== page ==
Zach: Yeah, it is suspicious that the psychiatrist would have his whole outfit and not just the mask. Wouldn't that be in an evidence room somewhere? And keep in mind that when he goes back to his apartment to get his costume, that's when he also gets his diary so he can mail it, which sets up the big epilogue to the comic book. So I'm just wondering how they're going to make that work, or if that epilogue even happens. That epilogue was just perfect.
Dan: I'd be shocked if they didn't have that epilogue. My wild guess is that if they can come up for a rationale for the costume to be in the psychiatrist's office in prison, they can come up with either a rationale for the journal to be there, too, or have Rorschach go back to this apartment anyway -- though that would negate having the costume in prison. No matter what they do, it won't be as clean as it is in the comic, but I'm assuming Zack needs to compress time wherever he can.... Another thing that stood out for me in that footage -- which, again, speaks to how the movie is a different medium than the comic book -- is right at the beginning when we see Nite Owl and Silk Spectre talking just after they've had sex. One of my favorite moments in the entire Watchmen graphic novel is the sequence at the end of that issue, where Nite Owl says, "I think we should break Rorschach out of prison," and the next panel is just the Owl Ship, silent. It's almost like there's a pause and Silk Spectre is too stunned to speak. And then the final panel is her saying, "What?" I just love that, but that doesn't translate at all to the film, and in the footage we saw, the dialogue is essentially the same, but we lose entirely that wonderful pause that was in the comic book. Maybe there's just no way you could duplicate that on-screen with the same impact.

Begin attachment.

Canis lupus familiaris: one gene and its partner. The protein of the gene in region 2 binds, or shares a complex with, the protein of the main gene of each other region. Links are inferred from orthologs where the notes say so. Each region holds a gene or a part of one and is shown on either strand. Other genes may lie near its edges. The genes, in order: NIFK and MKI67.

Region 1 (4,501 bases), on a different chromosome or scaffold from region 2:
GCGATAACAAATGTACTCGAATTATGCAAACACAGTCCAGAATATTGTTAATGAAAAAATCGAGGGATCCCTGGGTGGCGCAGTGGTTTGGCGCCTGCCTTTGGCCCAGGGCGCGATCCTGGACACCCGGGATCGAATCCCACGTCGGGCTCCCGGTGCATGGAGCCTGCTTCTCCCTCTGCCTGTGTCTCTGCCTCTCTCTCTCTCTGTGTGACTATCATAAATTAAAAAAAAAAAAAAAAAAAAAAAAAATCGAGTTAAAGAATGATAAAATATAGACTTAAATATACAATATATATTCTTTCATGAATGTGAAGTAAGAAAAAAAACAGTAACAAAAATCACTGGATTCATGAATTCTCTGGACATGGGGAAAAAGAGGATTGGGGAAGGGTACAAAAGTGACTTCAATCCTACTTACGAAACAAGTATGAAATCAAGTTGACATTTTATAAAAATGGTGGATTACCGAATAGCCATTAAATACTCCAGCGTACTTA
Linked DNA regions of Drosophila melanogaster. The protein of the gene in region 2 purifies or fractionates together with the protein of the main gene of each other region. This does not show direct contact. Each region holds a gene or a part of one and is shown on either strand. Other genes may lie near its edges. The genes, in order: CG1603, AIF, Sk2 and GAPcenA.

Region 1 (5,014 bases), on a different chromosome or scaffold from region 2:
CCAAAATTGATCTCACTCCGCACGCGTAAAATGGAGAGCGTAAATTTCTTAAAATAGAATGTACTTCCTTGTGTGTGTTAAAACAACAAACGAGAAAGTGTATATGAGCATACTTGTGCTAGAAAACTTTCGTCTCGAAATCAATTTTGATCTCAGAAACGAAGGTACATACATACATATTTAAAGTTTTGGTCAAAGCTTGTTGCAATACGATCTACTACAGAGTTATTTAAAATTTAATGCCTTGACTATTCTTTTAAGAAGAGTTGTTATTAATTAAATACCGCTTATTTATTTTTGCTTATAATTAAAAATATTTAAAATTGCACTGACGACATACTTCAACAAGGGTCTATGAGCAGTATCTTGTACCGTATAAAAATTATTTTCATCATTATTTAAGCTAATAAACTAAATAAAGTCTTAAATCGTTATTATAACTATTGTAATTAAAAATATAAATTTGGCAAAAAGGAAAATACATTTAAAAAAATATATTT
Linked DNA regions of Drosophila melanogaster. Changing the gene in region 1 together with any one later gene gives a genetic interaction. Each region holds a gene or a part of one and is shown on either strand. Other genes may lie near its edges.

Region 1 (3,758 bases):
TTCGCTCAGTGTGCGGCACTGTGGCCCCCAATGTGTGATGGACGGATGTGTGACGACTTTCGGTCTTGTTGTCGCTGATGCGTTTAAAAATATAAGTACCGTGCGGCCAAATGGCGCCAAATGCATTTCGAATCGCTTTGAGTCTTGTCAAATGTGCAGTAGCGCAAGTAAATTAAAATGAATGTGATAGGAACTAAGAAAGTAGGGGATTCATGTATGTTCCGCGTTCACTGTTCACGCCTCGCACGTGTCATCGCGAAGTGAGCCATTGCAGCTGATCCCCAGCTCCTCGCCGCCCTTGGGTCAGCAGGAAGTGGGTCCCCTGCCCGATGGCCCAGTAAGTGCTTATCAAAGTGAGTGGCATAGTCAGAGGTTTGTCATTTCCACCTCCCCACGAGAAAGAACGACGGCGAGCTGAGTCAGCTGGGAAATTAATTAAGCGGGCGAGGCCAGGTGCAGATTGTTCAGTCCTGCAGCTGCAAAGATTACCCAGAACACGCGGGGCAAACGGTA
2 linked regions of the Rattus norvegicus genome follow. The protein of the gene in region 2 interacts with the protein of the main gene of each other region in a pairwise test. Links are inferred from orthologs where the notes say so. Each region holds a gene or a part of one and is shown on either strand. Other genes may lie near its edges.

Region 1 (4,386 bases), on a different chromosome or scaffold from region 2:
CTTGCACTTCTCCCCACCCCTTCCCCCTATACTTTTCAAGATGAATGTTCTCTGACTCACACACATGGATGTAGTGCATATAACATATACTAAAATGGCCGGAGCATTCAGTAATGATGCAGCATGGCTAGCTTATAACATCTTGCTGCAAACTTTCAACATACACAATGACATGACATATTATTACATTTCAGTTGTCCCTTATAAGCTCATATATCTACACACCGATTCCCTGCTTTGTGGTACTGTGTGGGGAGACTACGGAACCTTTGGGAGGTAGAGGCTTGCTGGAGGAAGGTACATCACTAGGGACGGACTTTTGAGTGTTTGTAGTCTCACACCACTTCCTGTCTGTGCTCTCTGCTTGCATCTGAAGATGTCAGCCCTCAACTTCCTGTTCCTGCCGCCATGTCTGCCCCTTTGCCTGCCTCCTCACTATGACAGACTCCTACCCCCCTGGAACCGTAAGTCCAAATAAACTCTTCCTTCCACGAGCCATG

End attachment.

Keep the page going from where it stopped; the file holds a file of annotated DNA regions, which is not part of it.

Zach: I think it's the easiest thing in the world to duplicate, but I'm not so sure it was actually cut from the film. I think when the footage we saw begins, they were already in the process of discussing the rescue. I think he'd already broached the subject with her and she'd already thought about it, because she was having a rational discussion about it. So I think there's more footage that we didn't see.
Dan: Well, I hope you're right. I'd love somehow for that great pause to be reflected in the movie. One of my other favorite moments in the entire comic is the line, "What did you expect? The Comedian is dead" from the first issue. Even if they use all of the dialogue exactly as it was originally written in the movie, I still don't feel it's going to have the same kind of impact as the comic book. He says that line and then that's the end of the chapter. You, the reader, marinate on that. And with movies, by their nature, there's no time for marinating; the movie has to keep going. So that's another example of how the movie is its own beast; it doesn't have the same beats and rhythms as the comic book.